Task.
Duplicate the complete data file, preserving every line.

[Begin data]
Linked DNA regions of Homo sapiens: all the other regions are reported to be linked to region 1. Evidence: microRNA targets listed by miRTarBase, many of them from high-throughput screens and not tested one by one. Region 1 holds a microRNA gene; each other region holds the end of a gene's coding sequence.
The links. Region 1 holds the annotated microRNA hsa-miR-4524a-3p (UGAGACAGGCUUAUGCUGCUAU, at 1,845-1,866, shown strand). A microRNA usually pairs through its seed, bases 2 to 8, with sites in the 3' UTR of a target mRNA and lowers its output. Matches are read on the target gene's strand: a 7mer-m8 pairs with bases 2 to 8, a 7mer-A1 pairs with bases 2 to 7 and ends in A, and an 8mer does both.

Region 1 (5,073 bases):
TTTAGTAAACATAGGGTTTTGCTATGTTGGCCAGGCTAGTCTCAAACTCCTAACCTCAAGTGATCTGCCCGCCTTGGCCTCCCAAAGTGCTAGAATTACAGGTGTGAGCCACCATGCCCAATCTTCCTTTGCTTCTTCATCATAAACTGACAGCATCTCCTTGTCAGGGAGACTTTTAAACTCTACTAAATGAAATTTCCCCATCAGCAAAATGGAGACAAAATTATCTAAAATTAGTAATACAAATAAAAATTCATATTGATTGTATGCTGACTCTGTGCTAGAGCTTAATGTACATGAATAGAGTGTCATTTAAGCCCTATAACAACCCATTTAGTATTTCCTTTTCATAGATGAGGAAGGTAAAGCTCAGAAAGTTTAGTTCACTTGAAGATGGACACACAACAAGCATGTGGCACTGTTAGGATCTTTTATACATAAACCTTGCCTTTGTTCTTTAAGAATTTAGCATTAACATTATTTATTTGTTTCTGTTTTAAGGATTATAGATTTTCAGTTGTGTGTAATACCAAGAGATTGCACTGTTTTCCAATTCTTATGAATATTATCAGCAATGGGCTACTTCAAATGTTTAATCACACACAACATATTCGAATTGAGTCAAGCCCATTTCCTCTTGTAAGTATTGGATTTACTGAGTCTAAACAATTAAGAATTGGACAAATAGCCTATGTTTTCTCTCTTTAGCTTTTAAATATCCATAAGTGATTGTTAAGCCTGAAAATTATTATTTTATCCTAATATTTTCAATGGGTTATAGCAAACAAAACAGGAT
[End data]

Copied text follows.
Linked DNA regions of Homo sapiens: all the other regions are reported to be linked to region 1. Evidence: microRNA targets listed by miRTarBase, many of them from high-throughput screens and not tested one by one. Region 1 holds a microRNA gene; each other region holds the end of a gene's coding sequence.
The links. Region 1 holds the annotated microRNA hsa-miR-4524a-3p (UGAGACAGGCUUAUGCUGCUAU, at 1,845-1,866, shown strand). A microRNA usually pairs through its seed, bases 2 to 8, with sites in the 3' UTR of a target mRNA and lowers its output. Matches are read on the target gene's strand: a 7mer-m8 pairs with bases 2 to 8, a 7mer-A1 pairs with bases 2 to 7 and ends in A, and an 8mer does both.

Region 1 (5,073 bases):
TTTAGTAAACATAGGGTTTTGCTATGTTGGCCAGGCTAGTCTCAAACTCCTAACCTCAAGTGATCTGCCCGCCTTGGCCTCCCAAAGTGCTAGAATTACAGGTGTGAGCCACCATGCCCAATCTTCCTTTGCTTCTTCATCATAAACTGACAGCATCTCCTTGTCAGGGAGACTTTTAAACTCTACTAAATGAAATTTCCCCATCAGCAAAATGGAGACAAAATTATCTAAAATTAGTAATACAAATAAAAATTCATATTGATTGTATGCTGACTCTGTGCTAGAGCTTAATGTACATGAATAGAGTGTCATTTAAGCCCTATAACAACCCATTTAGTATTTCCTTTTCATAGATGAGGAAGGTAAAGCTCAGAAAGTTTAGTTCACTTGAAGATGGACACACAACAAGCATGTGGCACTGTTAGGATCTTTTATACATAAACCTTGCCTTTGTTCTTTAAGAATTTAGCATTAACATTATTTATTTGTTTCTGTTTTAAGGATTATAGATTTTCAGTTGTGTGTAATACCAAGAGATTGCACTGTTTTCCAATTCTTATGAATATTATCAGCAATGGGCTACTTCAAATGTTTAATCACACACAACATATTCGAATTGAGTCAAGCCCATTTCCTCTTGTAAGTATTGGATTTACTGAGTCTAAACAATTAAGAATTGGACAAATAGCCTATGTTTTCTCTCTTTAGCTTTTAAATATCCATAAGTGATTGTTAAGCCTGAAAATTATTATTTTATCCTAATATTTTCAATGGGTTATAGCAAACAAAACAGGAT